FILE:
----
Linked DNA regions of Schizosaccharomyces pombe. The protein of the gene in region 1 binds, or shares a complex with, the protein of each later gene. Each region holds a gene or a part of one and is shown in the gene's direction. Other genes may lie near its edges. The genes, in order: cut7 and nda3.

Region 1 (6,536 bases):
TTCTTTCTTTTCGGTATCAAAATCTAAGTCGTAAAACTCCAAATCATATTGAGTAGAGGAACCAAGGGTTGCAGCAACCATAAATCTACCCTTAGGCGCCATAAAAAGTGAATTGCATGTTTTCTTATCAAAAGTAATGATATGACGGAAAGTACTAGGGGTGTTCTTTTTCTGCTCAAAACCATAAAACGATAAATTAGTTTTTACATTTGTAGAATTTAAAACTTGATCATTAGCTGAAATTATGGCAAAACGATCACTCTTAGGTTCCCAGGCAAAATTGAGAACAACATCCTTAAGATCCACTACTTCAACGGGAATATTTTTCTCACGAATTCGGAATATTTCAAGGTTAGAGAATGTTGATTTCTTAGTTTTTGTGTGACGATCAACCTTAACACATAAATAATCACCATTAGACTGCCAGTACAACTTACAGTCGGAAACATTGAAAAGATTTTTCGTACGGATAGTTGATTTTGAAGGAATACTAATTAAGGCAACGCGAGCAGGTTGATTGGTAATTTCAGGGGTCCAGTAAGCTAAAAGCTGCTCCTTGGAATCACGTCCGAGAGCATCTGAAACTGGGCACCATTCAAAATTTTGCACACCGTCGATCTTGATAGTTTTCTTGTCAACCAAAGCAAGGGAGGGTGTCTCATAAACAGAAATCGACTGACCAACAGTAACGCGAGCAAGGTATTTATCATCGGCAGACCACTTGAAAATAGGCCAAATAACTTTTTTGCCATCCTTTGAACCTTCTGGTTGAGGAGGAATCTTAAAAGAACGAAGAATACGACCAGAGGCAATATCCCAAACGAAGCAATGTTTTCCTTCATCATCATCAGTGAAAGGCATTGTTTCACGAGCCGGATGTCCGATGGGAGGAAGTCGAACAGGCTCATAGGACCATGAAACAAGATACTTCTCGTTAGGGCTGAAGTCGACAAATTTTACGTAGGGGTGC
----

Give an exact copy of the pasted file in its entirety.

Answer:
Linked DNA regions of Schizosaccharomyces pombe. The protein of the gene in region 1 binds, or shares a complex with, the protein of each later gene. Each region holds a gene or a part of one and is shown in the gene's direction. Other genes may lie near its edges. The genes, in order: cut7 and nda3.

Region 1 (6,536 bases):
TTCTTTCTTTTCGGTATCAAAATCTAAGTCGTAAAACTCCAAATCATATTGAGTAGAGGAACCAAGGGTTGCAGCAACCATAAATCTACCCTTAGGCGCCATAAAAAGTGAATTGCATGTTTTCTTATCAAAAGTAATGATATGACGGAAAGTACTAGGGGTGTTCTTTTTCTGCTCAAAACCATAAAACGATAAATTAGTTTTTACATTTGTAGAATTTAAAACTTGATCATTAGCTGAAATTATGGCAAAACGATCACTCTTAGGTTCCCAGGCAAAATTGAGAACAACATCCTTAAGATCCACTACTTCAACGGGAATATTTTTCTCACGAATTCGGAATATTTCAAGGTTAGAGAATGTTGATTTCTTAGTTTTTGTGTGACGATCAACCTTAACACATAAATAATCACCATTAGACTGCCAGTACAACTTACAGTCGGAAACATTGAAAAGATTTTTCGTACGGATAGTTGATTTTGAAGGAATACTAATTAAGGCAACGCGAGCAGGTTGATTGGTAATTTCAGGGGTCCAGTAAGCTAAAAGCTGCTCCTTGGAATCACGTCCGAGAGCATCTGAAACTGGGCACCATTCAAAATTTTGCACACCGTCGATCTTGATAGTTTTCTTGTCAACCAAAGCAAGGGAGGGTGTCTCATAAACAGAAATCGACTGACCAACAGTAACGCGAGCAAGGTATTTATCATCGGCAGACCACTTGAAAATAGGCCAAATAACTTTTTTGCCATCCTTTGAACCTTCTGGTTGAGGAGGAATCTTAAAAGAACGAAGAATACGACCAGAGGCAATATCCCAAACGAAGCAATGTTTTCCTTCATCATCATCAGTGAAAGGCATTGTTTCACGAGCCGGATGTCCGATGGGAGGAAGTCGAACAGGCTCATAGGACCATGAAACAAGATACTTCTCGTTAGGGCTGAAGTCGACAAATTTTACGTAGGGGTGC